Posted in Uncategorized, tagged Annie Hall, Arthur Penn, Éric Rohmer, Billy Wilder, Bonnie and Clyde, Days of Heaven, Don't Look Now, Ernst Lubitsch, Francis Ford Coppola, Gene Hackman, John Boorman, Jonathan Rosenbaum, Melanie Griffith, My Night at Maud's, Nicolas Roeg, Night Moves, Point Blank, Robert Altman, Roger Ebert, Ross Macdonald, The Conversation, The Long Goodbye, The New Hollywood, Wes Anderson, William Wyler on September 30, 2010 | 13 Comments »
Well, Arthur Penn died. He was of course a great director. And of course everyone will be talking about how great Bonnie and Clyde (1967) is—and it is great. It’s one of the most important of American films; along with John Boorman’s Point Blank (1967), it essentially kick-started 1970s cinema, and that decade’s auteur-driven New Hollywood.
But, for my money, Penn’s best movie was Night Moves (1975).
Posted in Uncategorized, tagged Andrew O'Hehir, Ariadne, Bob le flambeur, Bryan Singer, Christopher Higgs, Christopher Nolan, Chuang Tzu, Cornelia Parker, Days of Heaven, Edith Piaf, George P. Cosmatos, Harold Pinter, Inception, Jean Baudrillard, Jim Emerson, Kiss Me Deadly, Lily Hoang, Paul T. Anderson, Philip K. Dick, Quentin Tarrantino, Rififi, Roman Polanski, Ron Silliman, Seinfeld, Simulacra and Simulation, The Asphalt Jungle, The Betrayal, The Dark Knight, The Gateless Gate, The Ghost, The Matrix, The Three Stigmata of Palmer Eldritch, Zabriskie Point on August 8, 2010 | 191 Comments »
Update: Related posts that may interest you:
- “Art as Device, and Device (When it Works) as Miracle“
- “Scott Pilgrim vs. Inception for the Future of the Cinematic Imagination“
- “More on Inception: Shot Economy and 1 + 1 = 1“
- “My Favorite New Movies of 2010“
- “A D Jameson talks about movies #1: The opening scenes of Inception” (YouTube)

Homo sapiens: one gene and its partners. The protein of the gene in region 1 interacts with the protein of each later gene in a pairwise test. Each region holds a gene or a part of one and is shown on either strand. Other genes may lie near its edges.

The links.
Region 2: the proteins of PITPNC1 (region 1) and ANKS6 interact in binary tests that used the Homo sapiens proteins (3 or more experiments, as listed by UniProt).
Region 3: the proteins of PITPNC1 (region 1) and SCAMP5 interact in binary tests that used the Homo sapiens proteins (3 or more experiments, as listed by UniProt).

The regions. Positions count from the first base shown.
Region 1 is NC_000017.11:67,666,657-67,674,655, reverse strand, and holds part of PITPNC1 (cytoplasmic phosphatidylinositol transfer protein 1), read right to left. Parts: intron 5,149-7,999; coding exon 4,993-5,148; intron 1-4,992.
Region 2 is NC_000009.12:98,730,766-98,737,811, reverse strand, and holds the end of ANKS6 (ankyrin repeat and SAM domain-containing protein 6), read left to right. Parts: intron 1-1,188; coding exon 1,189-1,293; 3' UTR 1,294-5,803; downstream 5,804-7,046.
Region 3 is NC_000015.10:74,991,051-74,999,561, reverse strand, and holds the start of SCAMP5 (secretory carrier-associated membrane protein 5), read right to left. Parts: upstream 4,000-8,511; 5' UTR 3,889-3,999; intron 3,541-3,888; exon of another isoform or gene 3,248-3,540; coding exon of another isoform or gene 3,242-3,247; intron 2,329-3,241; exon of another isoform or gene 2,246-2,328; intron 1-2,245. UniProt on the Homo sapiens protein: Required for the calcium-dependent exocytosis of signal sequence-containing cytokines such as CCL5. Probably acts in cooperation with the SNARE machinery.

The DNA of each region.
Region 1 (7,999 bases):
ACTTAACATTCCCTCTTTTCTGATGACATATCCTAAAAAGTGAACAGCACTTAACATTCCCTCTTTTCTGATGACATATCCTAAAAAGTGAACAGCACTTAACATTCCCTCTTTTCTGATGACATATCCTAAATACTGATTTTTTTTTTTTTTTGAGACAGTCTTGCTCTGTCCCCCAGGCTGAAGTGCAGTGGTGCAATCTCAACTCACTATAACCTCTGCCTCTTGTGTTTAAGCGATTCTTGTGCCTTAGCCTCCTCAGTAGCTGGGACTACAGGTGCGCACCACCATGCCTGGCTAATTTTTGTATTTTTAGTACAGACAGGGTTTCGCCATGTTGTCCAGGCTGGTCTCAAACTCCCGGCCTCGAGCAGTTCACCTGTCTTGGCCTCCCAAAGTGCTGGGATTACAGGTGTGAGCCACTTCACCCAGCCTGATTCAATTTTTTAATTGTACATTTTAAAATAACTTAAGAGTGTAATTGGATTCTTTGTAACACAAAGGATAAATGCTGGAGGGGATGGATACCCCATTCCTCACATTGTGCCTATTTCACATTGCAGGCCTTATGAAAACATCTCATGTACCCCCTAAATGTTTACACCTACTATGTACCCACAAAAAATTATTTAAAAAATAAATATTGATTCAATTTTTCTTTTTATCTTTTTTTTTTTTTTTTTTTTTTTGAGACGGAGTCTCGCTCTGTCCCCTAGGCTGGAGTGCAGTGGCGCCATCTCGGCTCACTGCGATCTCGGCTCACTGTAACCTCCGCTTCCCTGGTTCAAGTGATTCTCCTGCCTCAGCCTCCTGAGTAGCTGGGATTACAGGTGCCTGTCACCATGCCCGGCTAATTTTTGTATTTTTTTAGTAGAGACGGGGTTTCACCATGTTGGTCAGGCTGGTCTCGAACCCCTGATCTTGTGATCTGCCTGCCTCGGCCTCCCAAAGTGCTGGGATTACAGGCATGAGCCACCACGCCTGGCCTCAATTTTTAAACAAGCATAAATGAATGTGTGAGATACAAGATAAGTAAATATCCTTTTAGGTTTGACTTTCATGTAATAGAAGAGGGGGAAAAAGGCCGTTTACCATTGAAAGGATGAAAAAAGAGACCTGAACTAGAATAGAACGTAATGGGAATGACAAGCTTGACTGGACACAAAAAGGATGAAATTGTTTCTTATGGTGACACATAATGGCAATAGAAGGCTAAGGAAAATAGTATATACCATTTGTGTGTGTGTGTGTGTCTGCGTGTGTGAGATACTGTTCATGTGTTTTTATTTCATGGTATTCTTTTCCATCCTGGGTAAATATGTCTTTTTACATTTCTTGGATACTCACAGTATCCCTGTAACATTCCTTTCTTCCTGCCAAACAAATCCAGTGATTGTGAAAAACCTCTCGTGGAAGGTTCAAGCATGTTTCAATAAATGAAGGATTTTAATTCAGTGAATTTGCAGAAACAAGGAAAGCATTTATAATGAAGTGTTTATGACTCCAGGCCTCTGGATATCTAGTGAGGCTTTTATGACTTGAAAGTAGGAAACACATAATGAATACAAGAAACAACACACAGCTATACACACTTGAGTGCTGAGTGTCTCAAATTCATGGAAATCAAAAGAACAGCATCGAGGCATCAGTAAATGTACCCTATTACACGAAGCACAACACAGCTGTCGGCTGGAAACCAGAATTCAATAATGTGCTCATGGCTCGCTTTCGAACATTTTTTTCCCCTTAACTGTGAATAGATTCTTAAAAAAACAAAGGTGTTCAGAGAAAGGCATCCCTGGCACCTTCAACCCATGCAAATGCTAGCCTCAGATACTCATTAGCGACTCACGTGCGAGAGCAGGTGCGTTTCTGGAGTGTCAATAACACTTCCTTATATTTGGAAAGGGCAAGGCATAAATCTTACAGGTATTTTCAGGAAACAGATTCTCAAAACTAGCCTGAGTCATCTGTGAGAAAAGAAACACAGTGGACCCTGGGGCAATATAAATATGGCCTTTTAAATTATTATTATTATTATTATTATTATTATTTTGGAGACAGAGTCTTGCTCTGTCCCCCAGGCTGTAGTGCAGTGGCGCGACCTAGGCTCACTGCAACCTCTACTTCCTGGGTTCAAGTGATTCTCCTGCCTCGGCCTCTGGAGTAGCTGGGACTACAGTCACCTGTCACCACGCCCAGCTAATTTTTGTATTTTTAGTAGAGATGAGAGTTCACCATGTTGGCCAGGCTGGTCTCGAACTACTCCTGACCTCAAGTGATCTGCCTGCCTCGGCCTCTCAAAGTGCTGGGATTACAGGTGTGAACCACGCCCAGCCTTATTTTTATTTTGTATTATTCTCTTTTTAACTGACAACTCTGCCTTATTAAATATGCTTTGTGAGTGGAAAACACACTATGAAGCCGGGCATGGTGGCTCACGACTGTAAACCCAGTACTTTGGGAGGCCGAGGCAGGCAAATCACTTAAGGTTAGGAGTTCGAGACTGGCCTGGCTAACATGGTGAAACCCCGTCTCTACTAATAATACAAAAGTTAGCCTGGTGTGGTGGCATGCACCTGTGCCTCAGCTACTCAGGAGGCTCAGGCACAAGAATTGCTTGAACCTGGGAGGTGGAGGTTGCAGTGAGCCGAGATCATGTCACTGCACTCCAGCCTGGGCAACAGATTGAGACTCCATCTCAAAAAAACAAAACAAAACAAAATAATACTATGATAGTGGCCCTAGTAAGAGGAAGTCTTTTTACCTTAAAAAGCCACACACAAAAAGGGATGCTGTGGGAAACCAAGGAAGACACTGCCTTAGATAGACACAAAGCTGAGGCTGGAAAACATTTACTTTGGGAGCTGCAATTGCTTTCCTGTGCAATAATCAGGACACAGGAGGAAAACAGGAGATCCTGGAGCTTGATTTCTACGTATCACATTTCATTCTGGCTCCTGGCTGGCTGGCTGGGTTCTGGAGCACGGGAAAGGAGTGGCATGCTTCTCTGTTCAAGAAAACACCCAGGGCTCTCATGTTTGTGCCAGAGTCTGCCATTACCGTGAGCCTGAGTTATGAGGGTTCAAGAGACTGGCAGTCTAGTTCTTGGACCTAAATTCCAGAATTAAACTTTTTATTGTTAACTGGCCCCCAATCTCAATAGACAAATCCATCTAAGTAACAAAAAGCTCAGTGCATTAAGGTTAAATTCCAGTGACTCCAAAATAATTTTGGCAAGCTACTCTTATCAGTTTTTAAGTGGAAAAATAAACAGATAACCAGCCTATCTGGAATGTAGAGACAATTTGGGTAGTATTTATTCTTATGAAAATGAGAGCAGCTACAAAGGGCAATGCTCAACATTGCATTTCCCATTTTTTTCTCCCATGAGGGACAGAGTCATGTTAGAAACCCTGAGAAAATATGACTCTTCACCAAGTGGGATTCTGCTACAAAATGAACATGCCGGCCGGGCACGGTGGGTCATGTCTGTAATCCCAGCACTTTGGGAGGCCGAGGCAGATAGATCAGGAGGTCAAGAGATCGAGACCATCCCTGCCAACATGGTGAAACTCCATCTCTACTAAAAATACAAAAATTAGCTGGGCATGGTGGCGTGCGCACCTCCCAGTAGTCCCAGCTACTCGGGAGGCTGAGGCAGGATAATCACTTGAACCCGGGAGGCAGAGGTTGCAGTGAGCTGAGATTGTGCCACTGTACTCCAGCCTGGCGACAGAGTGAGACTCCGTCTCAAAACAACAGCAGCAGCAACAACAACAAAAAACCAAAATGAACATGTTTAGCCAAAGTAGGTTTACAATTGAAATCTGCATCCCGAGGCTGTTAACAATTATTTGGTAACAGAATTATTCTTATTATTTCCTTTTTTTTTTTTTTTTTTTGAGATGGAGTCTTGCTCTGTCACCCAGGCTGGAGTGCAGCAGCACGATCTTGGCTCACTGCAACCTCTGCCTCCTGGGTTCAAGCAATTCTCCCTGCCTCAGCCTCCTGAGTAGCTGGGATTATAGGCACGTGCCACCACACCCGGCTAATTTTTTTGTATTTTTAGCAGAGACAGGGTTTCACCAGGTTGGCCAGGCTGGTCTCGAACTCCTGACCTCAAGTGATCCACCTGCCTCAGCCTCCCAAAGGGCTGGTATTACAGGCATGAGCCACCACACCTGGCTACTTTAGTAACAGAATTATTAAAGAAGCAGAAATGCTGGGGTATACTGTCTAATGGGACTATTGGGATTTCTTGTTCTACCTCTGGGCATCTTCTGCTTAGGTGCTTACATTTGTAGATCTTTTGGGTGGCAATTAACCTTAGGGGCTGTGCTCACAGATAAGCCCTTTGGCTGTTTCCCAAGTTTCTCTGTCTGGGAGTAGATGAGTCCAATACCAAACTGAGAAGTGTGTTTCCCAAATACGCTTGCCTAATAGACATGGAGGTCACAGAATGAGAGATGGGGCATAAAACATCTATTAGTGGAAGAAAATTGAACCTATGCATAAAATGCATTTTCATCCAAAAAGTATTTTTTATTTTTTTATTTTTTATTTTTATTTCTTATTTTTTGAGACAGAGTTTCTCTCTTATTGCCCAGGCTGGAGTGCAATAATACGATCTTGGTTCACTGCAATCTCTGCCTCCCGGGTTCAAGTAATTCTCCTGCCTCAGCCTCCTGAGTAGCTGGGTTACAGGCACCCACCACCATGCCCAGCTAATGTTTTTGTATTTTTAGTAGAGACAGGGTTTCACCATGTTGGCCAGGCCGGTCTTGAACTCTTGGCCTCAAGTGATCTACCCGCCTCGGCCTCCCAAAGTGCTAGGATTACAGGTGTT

- “The Ever Risable Dark Knight” (HTMLGIANT)
- “We Need to Talk About Batman” (HTMLGIANT)
- “Reading Frank Miller’s influences on Christopher Nolan’s Dark Knight Trilogy” (HTMLGIANT)
- “Reading Frank Miller’s Batman: The Dark Knight Returns” parts 1, 2, 3, 4 5, 6, 7, 8
Christopher Nolan, while presumably a rather likable fellow (he does give work to Michael Caine), is a depressingly artless filmmaker. To be sure, some of the concepts in this new one are clever enough (even if they play like weak snatches from Philip K. Dick): the military developed shared dreaming, which then became a tool for corporate espionage—sure thing. The great Dom Cobb and his team now must infiltrate a businessperson’s mind in order to plant the seed of an idea, rather than steal one—a nice enough twist, and a fine enough premise for a caper.
But Nolan then fails to dramatize his concepts. His primary—indeed, practically his only—tool for delivering information to the audience is character dialogue. Rarely does anyone shut his or her mouth during the 148 minutes that are Inception. Its actors are talking threadbare ciphers, eager mouthpieces for their director.
Examples abound. After failing in their mission to deceive Saito, Cobb remarks to his teammate Arthur: “We were supposed to deliver Saito’s expansion plans to Cobol Engineering two hours ago. By now they know we failed.” (A potential response: “Hey, dude, I’m, like, your partner. I know the score!”) An even better one: the line where Cobb points out to Michael Caine’s character—a university professor teaching in Paris—”You know extradition between France and the US is a legal nightmare.” Yes, Mssr. Professor Caine probably does, in fact, know that! But I’m sure that somebody way in the back row was happy to hear.